Strata residents, co-op members, and tenants with medical conditions that are impacted by heat have a right to accommodation under the BC Human Rights Code. Essentially, if someone has a disability that will be impacted due to heat, they can ask for accommodation to address that negative impact. Strata councils, co-ops, and landlords must accommodate these requests to the point of undue hardship. A blanket ban on air-conditioners and cooling devices without exceptions likely violates the Code and may be the subject of a human rights complaint. For a successful complaint, a complainant must prove some negative impact connected with their disability, flowing from the housing provider’s refusal to allow an air conditioner or alternative cooling device in the home.

For example, in Macario v. Strata Plan BCS1296 and another,[8] the Strata refused to allow a resident to install a central air conditioning unit in her home. The complainant had rheumatoid arthritis, and she provided medical evidence that her arthritis worsened in excess heat. She said she had tried several options for cooling her home, but none was enough. She estimated that she would need five portable ACs to effectively cool her place, which was not practical. The Strata argued that she was seeking a “perfect” accommodation and that her refusal to use portable ACs was unreasonable. The Tribunal disagreed, finding that this question had to be considered in context based on all the evidence, including the impact of maintaining and storing five portable AC units on Ms. Macario’s quality of life. The Tribunal denied the Strata’s application to dismiss the case and allowed it to proceed to a hearing.[9]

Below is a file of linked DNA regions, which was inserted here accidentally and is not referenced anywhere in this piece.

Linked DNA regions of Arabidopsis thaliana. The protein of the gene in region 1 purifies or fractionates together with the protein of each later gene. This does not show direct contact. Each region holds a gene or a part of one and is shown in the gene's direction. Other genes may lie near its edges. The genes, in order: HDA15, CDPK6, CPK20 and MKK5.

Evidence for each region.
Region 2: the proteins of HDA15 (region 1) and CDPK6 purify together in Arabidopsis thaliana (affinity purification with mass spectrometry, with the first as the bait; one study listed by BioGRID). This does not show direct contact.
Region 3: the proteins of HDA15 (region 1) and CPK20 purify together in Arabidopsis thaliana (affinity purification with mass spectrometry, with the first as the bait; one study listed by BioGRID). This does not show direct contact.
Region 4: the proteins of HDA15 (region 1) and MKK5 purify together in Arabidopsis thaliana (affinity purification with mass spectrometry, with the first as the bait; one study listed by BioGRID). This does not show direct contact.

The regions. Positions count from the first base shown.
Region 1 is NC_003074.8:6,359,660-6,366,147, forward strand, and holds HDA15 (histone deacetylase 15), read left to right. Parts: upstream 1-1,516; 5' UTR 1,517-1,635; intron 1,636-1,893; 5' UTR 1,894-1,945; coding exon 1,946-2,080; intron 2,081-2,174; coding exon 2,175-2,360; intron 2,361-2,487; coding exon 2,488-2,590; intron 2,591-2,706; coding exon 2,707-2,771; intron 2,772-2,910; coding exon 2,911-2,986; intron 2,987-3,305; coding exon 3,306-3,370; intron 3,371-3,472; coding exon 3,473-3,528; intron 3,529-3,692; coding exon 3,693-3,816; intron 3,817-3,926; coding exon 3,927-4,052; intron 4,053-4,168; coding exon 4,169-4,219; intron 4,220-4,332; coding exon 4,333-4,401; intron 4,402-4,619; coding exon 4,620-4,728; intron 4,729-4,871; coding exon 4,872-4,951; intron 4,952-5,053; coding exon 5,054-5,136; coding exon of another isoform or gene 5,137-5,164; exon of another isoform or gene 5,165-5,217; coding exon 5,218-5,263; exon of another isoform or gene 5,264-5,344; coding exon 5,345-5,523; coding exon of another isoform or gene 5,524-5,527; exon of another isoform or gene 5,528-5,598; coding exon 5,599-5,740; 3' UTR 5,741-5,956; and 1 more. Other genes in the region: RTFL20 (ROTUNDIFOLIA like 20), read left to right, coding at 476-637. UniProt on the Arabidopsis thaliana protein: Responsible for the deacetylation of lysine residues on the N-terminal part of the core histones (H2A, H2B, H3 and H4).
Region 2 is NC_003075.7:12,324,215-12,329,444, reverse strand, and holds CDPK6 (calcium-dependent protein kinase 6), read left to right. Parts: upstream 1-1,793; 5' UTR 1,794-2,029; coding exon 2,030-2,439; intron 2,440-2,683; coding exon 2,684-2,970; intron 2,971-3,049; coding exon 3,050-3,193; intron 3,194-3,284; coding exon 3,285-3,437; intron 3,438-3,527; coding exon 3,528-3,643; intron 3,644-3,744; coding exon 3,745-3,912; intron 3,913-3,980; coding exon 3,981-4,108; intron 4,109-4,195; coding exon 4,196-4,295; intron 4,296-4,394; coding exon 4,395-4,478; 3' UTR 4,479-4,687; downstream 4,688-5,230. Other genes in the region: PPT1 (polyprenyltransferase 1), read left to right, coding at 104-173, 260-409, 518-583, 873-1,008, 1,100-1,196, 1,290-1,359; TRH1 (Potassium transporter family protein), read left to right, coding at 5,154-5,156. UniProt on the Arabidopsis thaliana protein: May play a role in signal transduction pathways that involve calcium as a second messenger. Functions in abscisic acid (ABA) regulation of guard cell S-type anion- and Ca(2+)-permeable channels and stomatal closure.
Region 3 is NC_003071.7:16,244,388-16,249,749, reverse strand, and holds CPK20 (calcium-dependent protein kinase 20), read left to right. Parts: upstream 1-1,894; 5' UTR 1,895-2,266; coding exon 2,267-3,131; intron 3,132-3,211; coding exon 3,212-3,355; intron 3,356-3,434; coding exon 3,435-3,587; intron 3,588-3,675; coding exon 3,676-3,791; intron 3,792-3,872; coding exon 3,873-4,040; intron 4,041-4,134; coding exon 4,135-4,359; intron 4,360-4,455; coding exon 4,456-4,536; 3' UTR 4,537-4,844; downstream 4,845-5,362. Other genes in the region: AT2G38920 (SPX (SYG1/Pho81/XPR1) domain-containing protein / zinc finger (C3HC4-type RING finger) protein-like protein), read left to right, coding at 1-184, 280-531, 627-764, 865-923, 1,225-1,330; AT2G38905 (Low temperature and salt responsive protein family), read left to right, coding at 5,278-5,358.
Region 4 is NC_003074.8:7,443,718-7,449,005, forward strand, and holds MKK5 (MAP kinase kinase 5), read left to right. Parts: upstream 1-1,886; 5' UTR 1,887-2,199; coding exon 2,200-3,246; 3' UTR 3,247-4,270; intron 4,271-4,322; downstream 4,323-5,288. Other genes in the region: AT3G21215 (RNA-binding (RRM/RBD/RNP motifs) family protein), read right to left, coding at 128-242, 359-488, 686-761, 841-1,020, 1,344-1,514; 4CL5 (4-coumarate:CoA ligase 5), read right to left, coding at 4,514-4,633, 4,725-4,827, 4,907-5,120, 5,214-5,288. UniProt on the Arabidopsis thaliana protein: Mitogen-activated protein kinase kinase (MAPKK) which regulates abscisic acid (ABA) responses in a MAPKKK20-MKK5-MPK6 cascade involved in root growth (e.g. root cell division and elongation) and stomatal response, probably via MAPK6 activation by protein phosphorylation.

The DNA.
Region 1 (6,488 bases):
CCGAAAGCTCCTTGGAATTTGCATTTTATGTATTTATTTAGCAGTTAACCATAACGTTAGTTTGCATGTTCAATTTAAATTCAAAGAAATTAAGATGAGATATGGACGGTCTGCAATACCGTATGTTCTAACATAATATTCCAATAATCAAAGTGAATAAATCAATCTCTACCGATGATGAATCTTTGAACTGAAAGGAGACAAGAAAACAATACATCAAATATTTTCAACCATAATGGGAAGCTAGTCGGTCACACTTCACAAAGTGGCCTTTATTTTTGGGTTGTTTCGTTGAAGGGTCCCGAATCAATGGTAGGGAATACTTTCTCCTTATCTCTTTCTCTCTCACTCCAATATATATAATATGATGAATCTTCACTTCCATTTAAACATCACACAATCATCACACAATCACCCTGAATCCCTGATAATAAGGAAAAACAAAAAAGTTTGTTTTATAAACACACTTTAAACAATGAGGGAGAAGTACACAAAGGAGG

In Shannon v. The Owners, Strata Plan KAS 1613 (No. 2),[10] the complainant had chronic obstructive pulmonary disease. His symptoms were worsened by continuous exposure to his in-home air conditioning. He attached a solar screen to the outside of his window which blocked sunlight and reduced the temperature in his unit. The solar screen reduced the amount he had to use the air conditioner to cool his unit, which reduced the negative impacts it had on his health. The Strata argued that he had breached a bylaw by making changes to the outside of the building and required him to remove the screen. The Tribunal held that the Strata discriminated against him by not allowing him to use the screen to reduce the use of in-home air conditioning. The Strata failed to provide a reasonable justification for its refusal to allow the solar screen as an accommodation for his disabilities. The Strata had to pay the complainant compensation for injury to his dignity.